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Please share ideas or successes – or indeed questions – on our Facebook Page: https://fb.me/physicstp .  You can also message us via our website contact form at the.physicsteachingpodcast.com, Twitter @physicstp, email using  the address given in the podcast (if we remember) or by leaving a voice memo using WhatsApp or Telegram to the phone number in our Twitter profile, +44 7898 814716 (don’t call the number, nobody will answer, just hold down the microphone icon and speak your message or upload an mp3 or ogg). Don’t forget to tell us your name because we may use your audio in a future episode.

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Let’s Brock and Roll

Thomas and Robin look forward to a new – albeit different – school year with some reflections on “the new normal” and an interview with physics-teaching Royalty.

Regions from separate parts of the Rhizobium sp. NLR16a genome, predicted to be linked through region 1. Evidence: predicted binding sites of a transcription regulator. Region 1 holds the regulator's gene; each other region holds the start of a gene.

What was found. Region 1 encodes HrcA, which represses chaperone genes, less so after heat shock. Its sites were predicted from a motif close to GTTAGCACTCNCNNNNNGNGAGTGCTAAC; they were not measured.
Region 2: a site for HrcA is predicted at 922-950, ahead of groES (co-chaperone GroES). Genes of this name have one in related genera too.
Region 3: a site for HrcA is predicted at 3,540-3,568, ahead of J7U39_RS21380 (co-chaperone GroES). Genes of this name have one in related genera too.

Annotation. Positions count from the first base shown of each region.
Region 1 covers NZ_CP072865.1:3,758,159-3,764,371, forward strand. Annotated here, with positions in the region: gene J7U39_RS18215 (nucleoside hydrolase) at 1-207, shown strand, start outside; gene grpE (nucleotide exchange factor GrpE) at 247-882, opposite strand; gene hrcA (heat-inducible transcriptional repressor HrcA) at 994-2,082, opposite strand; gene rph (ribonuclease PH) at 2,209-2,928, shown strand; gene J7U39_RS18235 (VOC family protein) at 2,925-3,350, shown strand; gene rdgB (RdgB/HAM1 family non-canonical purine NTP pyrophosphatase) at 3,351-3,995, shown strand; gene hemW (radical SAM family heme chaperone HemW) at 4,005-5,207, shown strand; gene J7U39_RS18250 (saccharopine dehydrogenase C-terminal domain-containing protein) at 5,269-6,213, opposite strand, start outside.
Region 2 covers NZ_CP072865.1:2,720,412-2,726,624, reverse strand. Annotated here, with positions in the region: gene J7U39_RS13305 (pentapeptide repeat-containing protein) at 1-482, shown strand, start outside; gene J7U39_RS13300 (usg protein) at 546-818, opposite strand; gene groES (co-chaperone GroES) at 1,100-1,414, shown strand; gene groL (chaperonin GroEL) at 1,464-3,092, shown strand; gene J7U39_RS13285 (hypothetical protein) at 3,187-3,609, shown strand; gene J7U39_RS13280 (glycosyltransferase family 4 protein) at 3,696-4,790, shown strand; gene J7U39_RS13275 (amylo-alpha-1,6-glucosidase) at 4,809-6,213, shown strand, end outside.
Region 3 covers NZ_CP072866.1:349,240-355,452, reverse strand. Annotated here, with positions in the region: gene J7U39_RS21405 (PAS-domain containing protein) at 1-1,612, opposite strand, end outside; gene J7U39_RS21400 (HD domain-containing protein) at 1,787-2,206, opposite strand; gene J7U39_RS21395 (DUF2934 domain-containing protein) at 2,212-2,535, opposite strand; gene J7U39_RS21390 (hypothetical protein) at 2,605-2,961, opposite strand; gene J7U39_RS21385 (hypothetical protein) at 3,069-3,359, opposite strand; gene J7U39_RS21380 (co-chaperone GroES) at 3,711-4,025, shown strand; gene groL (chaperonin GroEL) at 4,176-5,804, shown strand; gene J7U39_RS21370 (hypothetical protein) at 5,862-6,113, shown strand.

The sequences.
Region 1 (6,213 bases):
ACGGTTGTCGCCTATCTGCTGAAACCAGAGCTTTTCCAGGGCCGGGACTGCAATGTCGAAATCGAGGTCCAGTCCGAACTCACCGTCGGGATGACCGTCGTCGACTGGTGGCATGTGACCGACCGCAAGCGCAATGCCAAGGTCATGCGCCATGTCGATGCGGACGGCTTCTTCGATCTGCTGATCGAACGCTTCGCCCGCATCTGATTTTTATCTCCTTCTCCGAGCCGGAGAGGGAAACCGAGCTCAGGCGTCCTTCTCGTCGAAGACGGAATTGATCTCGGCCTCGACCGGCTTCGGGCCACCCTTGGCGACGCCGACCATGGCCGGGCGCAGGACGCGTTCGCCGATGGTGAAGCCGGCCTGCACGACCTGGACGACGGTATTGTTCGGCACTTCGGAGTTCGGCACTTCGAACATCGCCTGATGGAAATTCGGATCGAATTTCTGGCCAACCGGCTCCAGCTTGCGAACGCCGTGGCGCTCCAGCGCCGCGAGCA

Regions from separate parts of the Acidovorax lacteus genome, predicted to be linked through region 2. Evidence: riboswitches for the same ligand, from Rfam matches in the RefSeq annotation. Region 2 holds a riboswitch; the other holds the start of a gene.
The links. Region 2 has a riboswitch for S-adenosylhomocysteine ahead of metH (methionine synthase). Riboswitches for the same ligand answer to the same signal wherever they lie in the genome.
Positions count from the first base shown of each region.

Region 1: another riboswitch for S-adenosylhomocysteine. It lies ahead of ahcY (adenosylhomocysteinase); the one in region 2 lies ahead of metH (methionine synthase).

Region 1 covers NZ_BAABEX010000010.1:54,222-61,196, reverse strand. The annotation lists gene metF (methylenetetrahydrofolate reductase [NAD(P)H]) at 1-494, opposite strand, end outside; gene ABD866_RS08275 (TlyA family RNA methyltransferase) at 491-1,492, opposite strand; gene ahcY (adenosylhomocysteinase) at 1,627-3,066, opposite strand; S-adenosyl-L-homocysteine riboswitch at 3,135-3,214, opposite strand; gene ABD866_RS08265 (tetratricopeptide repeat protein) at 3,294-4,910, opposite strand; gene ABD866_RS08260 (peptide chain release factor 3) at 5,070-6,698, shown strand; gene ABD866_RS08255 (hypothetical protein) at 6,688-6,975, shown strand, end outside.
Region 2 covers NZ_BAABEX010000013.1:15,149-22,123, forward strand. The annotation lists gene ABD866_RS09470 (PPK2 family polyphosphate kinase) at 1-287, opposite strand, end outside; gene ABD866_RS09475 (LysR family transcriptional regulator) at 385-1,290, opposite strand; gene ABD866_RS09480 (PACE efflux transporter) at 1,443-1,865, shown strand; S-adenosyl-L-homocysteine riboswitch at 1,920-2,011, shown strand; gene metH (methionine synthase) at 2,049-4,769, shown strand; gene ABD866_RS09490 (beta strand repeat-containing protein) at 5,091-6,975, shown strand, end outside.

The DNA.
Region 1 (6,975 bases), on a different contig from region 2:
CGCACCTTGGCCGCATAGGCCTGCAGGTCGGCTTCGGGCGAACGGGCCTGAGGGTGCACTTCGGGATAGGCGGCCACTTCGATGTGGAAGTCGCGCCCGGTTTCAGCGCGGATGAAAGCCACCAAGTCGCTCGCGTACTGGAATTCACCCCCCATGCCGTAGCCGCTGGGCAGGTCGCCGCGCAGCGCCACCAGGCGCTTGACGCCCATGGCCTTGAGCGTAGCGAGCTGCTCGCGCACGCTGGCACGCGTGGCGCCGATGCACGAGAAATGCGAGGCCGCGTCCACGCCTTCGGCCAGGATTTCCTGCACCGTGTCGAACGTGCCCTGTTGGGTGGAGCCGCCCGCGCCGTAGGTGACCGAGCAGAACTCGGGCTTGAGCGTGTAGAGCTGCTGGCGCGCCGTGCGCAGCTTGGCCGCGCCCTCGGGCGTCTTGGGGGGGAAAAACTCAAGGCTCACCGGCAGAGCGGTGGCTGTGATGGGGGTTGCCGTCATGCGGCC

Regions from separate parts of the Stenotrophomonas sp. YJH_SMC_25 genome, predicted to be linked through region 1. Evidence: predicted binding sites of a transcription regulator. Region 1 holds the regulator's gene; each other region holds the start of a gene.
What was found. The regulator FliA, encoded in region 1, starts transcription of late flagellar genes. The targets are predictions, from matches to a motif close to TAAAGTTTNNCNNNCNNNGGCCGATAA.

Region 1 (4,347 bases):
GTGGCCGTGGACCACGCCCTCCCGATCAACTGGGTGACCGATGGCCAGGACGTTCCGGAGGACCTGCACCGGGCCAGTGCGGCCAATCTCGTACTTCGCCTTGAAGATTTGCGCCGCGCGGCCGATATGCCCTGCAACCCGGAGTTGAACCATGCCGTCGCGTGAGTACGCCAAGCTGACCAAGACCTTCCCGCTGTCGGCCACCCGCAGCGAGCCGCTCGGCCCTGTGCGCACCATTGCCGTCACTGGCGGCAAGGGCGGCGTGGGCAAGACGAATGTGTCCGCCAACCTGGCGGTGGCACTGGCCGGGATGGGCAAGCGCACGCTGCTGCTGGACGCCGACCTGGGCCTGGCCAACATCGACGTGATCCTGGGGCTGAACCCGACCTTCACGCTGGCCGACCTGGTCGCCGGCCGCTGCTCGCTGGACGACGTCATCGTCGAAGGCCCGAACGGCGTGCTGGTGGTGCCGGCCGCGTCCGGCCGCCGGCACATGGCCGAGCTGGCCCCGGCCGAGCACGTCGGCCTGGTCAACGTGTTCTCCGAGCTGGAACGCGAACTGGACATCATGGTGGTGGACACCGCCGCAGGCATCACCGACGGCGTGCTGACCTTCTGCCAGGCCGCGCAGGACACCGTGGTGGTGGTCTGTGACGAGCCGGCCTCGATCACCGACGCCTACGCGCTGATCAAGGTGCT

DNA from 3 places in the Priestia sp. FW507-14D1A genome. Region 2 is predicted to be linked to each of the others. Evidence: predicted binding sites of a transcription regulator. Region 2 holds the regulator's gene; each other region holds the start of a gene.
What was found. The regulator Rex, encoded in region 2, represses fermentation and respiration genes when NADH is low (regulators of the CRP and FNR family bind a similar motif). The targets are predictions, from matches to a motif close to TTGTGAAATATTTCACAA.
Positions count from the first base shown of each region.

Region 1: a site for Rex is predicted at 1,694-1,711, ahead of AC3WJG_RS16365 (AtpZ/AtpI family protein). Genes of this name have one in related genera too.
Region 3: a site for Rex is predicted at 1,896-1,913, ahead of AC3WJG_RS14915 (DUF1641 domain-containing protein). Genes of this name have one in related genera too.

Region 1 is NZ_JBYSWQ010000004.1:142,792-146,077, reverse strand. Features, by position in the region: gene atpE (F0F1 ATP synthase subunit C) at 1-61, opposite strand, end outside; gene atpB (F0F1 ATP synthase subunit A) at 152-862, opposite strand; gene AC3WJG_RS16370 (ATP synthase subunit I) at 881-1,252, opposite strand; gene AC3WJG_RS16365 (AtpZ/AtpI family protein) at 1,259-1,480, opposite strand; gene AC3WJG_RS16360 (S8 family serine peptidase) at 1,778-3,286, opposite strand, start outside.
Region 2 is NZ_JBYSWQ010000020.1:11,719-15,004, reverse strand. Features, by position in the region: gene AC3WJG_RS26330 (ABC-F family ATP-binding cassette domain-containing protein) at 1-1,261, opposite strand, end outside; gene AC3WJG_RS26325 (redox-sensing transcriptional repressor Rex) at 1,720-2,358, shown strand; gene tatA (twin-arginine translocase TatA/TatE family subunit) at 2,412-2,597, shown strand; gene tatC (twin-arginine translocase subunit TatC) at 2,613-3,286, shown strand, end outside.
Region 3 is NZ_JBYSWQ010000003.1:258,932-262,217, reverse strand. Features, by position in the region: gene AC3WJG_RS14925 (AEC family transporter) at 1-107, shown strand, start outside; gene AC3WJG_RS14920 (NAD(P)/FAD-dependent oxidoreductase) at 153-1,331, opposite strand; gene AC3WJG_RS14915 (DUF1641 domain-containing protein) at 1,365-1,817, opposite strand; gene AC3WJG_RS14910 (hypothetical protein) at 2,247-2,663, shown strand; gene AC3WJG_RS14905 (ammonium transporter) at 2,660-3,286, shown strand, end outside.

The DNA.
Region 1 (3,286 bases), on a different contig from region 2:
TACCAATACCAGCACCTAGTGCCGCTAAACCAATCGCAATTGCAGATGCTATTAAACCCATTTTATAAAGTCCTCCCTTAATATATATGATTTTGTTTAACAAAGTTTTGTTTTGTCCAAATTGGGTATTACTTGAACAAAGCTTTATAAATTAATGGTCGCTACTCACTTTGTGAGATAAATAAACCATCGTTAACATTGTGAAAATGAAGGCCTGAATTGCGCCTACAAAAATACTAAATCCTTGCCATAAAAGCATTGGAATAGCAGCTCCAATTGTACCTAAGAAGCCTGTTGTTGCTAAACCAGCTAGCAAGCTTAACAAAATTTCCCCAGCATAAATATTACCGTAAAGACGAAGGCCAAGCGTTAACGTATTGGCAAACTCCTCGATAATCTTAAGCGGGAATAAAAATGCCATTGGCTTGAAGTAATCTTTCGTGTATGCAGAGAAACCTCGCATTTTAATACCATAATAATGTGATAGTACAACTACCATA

Season 3 is here! And Thomas and Robin start by thanking you for all your feedback after last year. We got some good ideas for this year and we’re looking forward to more Ways to Teach, more on the Core Practicals and more of the guests you have told us you love!

This week we have a couple of zingers to kick off the season.

First up, Thomas’s ‘boss’ joins us (the inverted commas indicate that Thomas is a free spirit who answers to NO-ONE). Matt talks us through his departmental COVID response and pays tribute once more to the wonderfu folk at CLEAPSS who have our back once again (link below). We wish you well with this, and our first Ways to Teach will refelct on some of the early lessons learned. Drop us a line with any good ideas you have had or heard for how to work practical work around the restrictions – there’s a contact form below, or Tweet at us @physicstp